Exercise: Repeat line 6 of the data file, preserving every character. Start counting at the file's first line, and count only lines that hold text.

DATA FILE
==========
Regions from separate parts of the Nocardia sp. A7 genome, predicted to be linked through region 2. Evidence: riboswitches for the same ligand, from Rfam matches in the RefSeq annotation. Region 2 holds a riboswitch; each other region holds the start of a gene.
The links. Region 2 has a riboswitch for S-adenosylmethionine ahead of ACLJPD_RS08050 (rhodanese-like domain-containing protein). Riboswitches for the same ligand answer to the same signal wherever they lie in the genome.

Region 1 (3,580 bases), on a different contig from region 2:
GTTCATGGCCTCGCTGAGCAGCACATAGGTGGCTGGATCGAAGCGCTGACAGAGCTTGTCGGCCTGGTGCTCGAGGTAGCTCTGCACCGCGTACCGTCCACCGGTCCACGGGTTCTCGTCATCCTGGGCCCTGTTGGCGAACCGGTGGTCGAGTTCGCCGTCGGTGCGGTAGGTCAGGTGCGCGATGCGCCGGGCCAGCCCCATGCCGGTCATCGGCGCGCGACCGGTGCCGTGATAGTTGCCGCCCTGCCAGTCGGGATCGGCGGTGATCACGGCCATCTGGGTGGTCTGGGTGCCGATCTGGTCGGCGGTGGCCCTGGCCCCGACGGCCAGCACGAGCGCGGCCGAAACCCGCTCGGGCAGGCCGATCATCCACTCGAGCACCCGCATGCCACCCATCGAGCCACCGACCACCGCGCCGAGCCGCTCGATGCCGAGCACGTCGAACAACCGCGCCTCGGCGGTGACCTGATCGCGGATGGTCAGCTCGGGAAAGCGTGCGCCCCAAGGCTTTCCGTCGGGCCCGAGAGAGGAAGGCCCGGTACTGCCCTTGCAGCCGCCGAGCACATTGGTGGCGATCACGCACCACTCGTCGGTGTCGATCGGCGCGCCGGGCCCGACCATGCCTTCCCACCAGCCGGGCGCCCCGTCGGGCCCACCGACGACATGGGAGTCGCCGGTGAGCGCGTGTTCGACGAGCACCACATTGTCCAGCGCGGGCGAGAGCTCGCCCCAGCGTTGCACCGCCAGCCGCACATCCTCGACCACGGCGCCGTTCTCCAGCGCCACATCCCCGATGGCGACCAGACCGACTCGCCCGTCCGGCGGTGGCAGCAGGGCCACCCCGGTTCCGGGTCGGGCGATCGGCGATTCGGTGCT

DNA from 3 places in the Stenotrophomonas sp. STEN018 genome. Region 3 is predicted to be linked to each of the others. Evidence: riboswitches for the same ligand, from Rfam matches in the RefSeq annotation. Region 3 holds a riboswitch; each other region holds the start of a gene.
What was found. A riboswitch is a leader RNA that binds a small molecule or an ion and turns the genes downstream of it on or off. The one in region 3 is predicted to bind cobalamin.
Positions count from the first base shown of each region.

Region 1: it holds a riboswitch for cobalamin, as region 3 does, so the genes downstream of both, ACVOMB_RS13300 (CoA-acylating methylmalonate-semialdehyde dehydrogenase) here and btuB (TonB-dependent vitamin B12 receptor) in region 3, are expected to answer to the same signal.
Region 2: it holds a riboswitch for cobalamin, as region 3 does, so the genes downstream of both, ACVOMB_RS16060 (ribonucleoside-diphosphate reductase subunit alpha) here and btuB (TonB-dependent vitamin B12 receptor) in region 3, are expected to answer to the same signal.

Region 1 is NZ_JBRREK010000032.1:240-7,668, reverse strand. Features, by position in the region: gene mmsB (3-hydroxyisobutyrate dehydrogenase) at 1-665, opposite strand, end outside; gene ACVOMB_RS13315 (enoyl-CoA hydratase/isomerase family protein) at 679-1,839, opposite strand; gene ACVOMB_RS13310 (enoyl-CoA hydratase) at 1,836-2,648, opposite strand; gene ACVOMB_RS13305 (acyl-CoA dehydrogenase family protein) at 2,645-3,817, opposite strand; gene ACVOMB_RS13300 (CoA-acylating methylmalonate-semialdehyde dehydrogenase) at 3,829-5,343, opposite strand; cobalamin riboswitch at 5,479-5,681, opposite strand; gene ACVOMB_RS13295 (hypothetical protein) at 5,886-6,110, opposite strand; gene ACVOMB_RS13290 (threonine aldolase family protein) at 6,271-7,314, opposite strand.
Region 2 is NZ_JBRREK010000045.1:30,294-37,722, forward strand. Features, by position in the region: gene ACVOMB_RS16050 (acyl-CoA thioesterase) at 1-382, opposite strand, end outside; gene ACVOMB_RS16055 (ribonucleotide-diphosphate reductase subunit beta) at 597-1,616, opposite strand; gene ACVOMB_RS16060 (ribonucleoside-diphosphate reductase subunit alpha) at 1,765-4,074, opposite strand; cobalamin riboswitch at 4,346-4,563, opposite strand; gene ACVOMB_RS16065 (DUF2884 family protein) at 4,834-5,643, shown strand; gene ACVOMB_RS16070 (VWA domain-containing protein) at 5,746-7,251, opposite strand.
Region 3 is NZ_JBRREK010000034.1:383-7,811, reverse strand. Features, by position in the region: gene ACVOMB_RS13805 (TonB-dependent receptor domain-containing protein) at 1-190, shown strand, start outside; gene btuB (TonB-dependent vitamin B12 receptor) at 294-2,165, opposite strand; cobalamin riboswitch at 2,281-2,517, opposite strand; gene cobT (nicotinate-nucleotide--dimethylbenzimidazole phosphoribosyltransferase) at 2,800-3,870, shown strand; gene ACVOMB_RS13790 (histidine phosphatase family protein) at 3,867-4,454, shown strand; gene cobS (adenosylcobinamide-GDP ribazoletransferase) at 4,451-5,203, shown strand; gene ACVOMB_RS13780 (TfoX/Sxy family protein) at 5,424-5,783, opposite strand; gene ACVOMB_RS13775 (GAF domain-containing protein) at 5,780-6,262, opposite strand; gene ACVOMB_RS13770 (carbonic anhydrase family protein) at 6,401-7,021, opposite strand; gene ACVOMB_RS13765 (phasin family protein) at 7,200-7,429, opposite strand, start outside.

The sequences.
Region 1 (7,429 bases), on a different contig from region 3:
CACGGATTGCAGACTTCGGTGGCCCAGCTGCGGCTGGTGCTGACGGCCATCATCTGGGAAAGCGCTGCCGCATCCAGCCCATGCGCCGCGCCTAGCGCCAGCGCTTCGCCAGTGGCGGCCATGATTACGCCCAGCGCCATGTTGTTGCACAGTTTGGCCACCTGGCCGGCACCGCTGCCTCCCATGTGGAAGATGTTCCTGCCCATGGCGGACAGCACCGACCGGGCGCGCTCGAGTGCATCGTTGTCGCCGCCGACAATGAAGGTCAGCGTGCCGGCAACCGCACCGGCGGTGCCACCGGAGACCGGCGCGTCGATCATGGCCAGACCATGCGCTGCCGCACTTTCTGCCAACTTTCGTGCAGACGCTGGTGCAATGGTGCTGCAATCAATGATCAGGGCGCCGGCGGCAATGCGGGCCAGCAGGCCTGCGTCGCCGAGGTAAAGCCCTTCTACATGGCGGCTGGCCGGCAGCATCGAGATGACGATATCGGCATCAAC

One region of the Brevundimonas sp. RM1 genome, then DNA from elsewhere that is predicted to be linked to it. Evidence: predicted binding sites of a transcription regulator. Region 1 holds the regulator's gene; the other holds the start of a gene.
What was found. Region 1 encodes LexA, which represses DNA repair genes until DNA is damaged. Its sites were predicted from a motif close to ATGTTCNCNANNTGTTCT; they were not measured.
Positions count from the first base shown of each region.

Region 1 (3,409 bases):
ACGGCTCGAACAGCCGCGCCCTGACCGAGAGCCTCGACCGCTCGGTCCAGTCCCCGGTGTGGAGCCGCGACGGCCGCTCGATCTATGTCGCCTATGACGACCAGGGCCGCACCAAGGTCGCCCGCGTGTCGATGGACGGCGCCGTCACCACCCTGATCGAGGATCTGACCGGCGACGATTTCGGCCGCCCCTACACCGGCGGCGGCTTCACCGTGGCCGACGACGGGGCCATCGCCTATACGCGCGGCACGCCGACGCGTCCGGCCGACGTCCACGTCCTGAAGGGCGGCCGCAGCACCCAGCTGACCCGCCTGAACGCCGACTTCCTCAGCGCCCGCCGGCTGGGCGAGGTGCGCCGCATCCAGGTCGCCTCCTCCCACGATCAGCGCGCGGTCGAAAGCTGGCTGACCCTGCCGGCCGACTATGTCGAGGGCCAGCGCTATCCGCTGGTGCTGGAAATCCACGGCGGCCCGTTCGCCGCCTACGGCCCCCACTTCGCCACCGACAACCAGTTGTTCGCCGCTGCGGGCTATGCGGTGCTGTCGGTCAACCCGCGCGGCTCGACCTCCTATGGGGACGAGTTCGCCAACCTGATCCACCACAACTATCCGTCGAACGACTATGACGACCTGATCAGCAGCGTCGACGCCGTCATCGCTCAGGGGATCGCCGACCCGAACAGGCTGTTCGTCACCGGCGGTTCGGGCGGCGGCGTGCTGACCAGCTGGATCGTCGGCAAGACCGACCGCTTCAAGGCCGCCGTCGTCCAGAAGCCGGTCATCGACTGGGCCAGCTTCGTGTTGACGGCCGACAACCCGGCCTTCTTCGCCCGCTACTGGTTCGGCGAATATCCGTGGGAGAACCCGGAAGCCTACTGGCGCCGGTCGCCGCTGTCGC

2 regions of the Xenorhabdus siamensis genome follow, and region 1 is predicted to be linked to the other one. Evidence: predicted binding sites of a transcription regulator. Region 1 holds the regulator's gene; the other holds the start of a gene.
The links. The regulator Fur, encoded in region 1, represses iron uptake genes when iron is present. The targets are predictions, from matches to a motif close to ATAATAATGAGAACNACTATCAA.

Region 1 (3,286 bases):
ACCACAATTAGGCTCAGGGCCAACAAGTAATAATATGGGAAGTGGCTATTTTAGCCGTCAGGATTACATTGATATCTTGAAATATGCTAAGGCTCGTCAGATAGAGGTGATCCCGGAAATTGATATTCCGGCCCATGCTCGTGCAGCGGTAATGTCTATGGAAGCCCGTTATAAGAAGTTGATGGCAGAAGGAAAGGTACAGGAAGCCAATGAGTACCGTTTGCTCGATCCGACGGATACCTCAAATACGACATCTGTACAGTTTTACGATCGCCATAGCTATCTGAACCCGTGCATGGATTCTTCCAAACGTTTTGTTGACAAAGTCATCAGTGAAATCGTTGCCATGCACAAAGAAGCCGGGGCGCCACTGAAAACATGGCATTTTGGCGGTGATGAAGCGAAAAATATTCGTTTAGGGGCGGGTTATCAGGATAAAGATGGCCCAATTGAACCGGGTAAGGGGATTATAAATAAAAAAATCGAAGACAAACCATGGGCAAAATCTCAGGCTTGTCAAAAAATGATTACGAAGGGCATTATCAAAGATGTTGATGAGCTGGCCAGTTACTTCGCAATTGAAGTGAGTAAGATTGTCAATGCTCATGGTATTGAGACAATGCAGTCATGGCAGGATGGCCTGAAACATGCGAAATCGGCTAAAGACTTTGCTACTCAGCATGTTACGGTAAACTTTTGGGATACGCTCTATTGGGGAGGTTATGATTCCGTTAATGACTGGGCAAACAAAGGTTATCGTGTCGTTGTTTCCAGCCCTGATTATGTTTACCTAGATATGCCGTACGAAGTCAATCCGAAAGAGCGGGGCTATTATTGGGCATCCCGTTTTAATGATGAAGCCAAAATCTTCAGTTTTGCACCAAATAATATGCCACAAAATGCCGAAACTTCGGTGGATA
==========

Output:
What was found. A riboswitch is a leader RNA that binds a small molecule or an ion and turns the genes downstream of it on or off. The one in region 3 is predicted to bind cobalamin.